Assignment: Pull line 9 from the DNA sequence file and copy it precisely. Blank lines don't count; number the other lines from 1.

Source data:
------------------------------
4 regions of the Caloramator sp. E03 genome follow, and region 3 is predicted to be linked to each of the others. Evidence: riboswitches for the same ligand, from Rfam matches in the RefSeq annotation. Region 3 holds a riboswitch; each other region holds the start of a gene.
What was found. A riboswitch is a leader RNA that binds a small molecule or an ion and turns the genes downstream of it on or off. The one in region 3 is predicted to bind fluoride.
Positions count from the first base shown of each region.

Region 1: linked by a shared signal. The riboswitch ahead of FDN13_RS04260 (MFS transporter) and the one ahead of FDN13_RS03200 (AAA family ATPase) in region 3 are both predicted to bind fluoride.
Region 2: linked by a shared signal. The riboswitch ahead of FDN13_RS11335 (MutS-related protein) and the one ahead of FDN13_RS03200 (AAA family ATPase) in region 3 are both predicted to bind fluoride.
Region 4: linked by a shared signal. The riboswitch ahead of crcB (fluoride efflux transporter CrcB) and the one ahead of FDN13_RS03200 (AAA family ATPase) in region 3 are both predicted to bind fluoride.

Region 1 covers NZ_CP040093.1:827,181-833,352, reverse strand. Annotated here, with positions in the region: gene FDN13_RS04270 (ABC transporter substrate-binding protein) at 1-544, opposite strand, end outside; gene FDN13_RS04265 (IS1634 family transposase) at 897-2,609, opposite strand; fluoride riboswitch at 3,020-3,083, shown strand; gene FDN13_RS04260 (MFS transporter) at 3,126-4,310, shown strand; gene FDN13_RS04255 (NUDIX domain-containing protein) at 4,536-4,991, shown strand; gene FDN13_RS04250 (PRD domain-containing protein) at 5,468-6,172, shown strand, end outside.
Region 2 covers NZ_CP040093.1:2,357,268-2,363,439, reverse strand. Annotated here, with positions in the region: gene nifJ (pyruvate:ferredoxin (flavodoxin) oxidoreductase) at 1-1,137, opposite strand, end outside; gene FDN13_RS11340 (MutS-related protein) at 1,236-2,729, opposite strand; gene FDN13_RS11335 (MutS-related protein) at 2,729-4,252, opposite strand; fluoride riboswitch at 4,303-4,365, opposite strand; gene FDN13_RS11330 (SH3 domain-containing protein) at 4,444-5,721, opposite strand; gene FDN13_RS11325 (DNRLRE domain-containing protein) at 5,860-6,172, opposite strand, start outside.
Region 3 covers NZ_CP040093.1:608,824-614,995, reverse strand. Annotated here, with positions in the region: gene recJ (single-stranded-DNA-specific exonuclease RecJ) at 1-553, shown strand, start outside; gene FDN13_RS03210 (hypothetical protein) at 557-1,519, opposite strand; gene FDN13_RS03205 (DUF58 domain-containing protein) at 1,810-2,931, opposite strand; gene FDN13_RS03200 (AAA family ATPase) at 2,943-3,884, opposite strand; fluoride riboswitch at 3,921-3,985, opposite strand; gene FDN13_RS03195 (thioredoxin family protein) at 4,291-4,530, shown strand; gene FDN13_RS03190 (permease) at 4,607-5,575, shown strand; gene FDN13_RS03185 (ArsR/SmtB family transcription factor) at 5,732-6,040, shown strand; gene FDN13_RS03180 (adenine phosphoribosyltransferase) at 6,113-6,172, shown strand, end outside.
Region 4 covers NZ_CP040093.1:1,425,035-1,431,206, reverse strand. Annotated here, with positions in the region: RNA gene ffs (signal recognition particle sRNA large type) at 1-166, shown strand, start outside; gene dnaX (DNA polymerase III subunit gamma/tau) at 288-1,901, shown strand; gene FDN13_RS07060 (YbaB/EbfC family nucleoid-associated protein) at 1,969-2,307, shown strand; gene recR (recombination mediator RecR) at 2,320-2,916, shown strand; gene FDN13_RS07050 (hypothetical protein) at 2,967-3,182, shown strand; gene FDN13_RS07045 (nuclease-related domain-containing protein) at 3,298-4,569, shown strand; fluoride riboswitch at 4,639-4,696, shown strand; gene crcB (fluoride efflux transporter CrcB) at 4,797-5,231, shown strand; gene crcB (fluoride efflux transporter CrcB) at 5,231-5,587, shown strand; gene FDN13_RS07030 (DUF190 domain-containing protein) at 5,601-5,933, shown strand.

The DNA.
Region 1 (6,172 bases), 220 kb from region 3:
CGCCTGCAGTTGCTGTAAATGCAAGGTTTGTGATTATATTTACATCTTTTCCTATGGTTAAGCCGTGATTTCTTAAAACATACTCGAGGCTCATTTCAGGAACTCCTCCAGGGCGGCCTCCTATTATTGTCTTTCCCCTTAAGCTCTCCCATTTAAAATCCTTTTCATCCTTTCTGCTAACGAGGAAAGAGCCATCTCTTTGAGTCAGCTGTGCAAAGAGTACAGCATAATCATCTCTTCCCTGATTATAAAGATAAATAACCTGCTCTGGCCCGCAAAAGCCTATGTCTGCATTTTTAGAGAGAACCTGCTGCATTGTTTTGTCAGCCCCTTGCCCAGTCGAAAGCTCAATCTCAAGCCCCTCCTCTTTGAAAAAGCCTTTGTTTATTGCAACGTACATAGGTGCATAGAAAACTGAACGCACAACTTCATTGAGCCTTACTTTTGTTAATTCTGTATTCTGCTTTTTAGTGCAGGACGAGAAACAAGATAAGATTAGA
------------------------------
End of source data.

Region 3 covers NZ_CP040093.1:608,824-614,995, reverse strand. Annotated here, with positions in the region: gene recJ (single-stranded-DNA-specific exonuclease RecJ) at 1-553, shown strand, start outside; gene FDN13_RS03210 (hypothetical protein) at 557-1,519, opposite strand; gene FDN13_RS03205 (DUF58 domain-containing protein) at 1,810-2,931, opposite strand; gene FDN13_RS03200 (AAA family ATPase) at 2,943-3,884, opposite strand; fluoride riboswitch at 3,921-3,985, opposite strand; gene FDN13_RS03195 (thioredoxin family protein) at 4,291-4,530, shown strand; gene FDN13_RS03190 (permease) at 4,607-5,575, shown strand; gene FDN13_RS03185 (ArsR/SmtB family transcription factor) at 5,732-6,040, shown strand; gene FDN13_RS03180 (adenine phosphoribosyltransferase) at 6,113-6,172, shown strand, end outside.